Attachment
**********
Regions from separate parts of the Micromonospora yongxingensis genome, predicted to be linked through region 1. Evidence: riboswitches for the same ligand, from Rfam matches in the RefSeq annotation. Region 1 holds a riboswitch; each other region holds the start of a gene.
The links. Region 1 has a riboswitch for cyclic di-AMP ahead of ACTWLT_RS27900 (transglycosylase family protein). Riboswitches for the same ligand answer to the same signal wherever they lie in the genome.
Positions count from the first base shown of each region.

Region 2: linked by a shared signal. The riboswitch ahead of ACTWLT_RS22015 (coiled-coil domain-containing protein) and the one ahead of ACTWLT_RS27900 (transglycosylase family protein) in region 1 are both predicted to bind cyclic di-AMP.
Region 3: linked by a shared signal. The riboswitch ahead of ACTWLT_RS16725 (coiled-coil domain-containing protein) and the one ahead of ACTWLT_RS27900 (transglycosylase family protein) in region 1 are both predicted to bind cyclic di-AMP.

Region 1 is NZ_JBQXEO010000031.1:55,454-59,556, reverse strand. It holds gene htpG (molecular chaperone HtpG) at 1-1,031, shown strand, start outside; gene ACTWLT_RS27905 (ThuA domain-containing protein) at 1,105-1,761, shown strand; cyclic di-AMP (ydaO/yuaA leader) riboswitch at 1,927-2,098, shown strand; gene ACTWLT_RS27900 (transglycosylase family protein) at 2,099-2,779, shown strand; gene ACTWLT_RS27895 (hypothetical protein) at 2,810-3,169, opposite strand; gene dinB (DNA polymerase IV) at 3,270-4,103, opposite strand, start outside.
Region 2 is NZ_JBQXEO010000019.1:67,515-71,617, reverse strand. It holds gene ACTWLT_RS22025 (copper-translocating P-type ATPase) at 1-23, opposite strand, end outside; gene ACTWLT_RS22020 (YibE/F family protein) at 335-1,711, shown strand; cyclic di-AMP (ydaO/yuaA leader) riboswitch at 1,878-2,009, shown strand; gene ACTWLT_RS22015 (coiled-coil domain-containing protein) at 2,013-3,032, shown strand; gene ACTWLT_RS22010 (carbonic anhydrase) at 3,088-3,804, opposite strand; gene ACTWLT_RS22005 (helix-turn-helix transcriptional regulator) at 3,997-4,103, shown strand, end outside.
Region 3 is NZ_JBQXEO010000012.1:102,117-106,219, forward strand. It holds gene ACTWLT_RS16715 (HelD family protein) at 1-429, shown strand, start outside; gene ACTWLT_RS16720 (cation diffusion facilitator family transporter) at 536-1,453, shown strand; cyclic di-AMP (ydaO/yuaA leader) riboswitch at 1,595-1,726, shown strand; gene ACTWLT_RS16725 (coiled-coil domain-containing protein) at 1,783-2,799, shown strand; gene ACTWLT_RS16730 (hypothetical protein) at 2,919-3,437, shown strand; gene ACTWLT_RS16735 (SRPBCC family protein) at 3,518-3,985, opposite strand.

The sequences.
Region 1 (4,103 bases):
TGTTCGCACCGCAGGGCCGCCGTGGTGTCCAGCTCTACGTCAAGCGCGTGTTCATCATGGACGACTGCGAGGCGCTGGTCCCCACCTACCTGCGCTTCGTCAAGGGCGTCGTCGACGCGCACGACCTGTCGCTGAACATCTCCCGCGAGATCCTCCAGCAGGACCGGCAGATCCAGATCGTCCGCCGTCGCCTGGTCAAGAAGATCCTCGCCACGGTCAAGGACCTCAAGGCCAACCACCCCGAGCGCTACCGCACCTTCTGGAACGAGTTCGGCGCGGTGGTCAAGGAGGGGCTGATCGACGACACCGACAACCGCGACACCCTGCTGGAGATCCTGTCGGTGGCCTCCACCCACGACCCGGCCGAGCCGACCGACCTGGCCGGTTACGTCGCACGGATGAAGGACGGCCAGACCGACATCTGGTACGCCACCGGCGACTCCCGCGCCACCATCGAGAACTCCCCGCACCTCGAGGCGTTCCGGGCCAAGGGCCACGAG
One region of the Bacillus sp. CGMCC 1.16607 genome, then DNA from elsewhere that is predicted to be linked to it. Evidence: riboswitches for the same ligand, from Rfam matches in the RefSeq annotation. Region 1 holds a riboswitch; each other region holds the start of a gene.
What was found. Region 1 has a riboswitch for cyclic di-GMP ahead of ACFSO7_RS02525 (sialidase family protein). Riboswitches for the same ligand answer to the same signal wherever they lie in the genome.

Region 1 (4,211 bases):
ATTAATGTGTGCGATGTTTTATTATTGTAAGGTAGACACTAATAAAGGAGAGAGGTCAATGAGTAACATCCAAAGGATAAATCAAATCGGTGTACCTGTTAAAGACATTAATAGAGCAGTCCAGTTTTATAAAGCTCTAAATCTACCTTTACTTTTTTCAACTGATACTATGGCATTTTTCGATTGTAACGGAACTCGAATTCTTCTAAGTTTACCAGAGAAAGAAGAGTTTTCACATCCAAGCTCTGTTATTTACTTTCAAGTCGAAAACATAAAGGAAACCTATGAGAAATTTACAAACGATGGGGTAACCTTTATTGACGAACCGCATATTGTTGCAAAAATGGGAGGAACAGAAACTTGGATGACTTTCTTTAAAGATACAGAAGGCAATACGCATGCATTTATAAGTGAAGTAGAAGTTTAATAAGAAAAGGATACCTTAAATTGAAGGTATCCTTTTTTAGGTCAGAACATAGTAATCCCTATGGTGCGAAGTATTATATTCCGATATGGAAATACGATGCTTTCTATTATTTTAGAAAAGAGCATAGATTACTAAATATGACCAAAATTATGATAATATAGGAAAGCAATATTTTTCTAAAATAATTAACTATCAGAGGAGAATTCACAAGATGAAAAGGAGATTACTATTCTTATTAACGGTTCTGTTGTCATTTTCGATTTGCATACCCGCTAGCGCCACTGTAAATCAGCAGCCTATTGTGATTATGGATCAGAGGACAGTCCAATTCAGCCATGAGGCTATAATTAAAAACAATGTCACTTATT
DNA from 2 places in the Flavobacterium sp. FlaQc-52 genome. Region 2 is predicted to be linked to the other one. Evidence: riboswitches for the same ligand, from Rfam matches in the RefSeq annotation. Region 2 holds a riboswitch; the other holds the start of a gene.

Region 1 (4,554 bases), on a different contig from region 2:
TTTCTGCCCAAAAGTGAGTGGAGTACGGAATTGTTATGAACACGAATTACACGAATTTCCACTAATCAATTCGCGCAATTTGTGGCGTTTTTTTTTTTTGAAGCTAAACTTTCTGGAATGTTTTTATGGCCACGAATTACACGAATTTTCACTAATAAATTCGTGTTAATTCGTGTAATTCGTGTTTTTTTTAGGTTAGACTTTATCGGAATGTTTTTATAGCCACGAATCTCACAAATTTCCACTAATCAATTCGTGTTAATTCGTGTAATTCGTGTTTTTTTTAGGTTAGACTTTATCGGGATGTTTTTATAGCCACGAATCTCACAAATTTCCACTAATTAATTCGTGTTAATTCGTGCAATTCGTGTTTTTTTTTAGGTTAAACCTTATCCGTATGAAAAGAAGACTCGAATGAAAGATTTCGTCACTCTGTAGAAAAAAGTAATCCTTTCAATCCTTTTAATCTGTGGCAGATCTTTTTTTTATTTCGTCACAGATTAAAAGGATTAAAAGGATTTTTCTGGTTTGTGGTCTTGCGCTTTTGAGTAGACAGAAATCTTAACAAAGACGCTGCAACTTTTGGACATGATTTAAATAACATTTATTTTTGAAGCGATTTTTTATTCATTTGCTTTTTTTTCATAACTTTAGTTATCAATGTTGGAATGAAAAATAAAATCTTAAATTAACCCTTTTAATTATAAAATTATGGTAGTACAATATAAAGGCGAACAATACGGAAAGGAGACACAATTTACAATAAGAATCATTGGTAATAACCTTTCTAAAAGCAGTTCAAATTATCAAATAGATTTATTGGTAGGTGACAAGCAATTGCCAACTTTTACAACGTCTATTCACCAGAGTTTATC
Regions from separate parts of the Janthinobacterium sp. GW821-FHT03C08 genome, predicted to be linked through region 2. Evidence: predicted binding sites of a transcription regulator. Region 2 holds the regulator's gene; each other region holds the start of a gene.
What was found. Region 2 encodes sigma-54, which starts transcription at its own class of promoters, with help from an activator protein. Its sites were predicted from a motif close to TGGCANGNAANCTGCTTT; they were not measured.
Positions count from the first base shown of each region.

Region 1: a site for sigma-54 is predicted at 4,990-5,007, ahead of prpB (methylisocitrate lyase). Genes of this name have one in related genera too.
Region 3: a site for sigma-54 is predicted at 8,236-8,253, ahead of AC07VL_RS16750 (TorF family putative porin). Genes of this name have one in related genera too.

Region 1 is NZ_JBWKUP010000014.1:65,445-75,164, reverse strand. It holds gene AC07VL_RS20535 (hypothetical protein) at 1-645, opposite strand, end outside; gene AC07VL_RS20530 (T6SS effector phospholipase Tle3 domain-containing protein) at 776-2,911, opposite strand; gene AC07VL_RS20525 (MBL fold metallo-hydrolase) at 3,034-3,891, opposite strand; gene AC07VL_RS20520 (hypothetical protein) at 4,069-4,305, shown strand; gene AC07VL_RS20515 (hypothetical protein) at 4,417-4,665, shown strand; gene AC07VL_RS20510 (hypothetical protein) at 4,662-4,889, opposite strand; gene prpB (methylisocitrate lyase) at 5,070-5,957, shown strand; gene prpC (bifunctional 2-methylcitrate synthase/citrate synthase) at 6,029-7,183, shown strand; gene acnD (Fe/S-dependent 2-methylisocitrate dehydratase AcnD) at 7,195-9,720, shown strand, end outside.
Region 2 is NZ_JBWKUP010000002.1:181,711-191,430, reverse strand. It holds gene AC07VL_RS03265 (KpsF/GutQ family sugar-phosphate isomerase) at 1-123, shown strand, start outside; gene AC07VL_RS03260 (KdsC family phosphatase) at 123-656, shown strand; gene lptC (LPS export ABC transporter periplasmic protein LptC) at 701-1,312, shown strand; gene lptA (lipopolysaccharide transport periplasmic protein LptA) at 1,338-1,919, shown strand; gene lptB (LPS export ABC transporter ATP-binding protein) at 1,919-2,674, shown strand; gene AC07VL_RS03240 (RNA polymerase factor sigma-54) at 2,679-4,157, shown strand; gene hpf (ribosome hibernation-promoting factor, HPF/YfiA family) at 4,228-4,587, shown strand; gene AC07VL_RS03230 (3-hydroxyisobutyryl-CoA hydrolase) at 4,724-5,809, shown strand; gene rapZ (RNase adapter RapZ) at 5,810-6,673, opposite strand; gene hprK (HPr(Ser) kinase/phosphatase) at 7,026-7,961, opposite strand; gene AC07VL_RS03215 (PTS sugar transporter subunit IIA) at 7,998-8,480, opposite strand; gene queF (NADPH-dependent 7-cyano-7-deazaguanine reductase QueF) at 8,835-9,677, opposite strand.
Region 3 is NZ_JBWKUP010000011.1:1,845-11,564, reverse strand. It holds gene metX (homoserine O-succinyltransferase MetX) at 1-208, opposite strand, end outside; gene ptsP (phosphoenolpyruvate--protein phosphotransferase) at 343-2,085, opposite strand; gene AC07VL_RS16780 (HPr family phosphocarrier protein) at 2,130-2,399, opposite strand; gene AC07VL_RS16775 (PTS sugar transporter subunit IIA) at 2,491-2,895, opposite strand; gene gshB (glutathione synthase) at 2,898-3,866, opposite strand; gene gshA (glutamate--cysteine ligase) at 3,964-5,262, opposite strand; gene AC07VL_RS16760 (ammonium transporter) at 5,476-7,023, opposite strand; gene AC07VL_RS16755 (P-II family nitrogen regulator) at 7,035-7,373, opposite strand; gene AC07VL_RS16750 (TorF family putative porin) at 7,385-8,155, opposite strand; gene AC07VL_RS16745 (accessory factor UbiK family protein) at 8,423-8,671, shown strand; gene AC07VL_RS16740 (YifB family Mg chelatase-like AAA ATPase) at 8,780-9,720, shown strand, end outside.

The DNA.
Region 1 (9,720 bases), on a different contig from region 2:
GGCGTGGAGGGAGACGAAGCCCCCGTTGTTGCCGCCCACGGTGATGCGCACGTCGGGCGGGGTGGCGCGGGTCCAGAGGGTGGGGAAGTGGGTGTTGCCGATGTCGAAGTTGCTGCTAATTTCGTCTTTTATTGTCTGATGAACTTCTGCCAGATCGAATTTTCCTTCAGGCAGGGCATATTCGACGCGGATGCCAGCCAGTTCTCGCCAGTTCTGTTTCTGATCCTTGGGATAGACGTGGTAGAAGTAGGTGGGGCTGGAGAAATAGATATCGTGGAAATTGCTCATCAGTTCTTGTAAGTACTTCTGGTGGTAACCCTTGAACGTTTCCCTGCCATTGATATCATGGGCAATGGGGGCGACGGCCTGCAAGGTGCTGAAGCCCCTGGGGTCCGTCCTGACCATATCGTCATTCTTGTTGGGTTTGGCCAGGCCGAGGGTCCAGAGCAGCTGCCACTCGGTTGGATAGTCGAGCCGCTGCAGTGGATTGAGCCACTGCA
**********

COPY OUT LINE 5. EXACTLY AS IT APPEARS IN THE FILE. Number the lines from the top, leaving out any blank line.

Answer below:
Region 3: linked by a shared signal. The riboswitch ahead of ACTWLT_RS16725 (coiled-coil domain-containing protein) and the one ahead of ACTWLT_RS27900 (transglycosylase family protein) in region 1 are both predicted to bind cyclic di-AMP.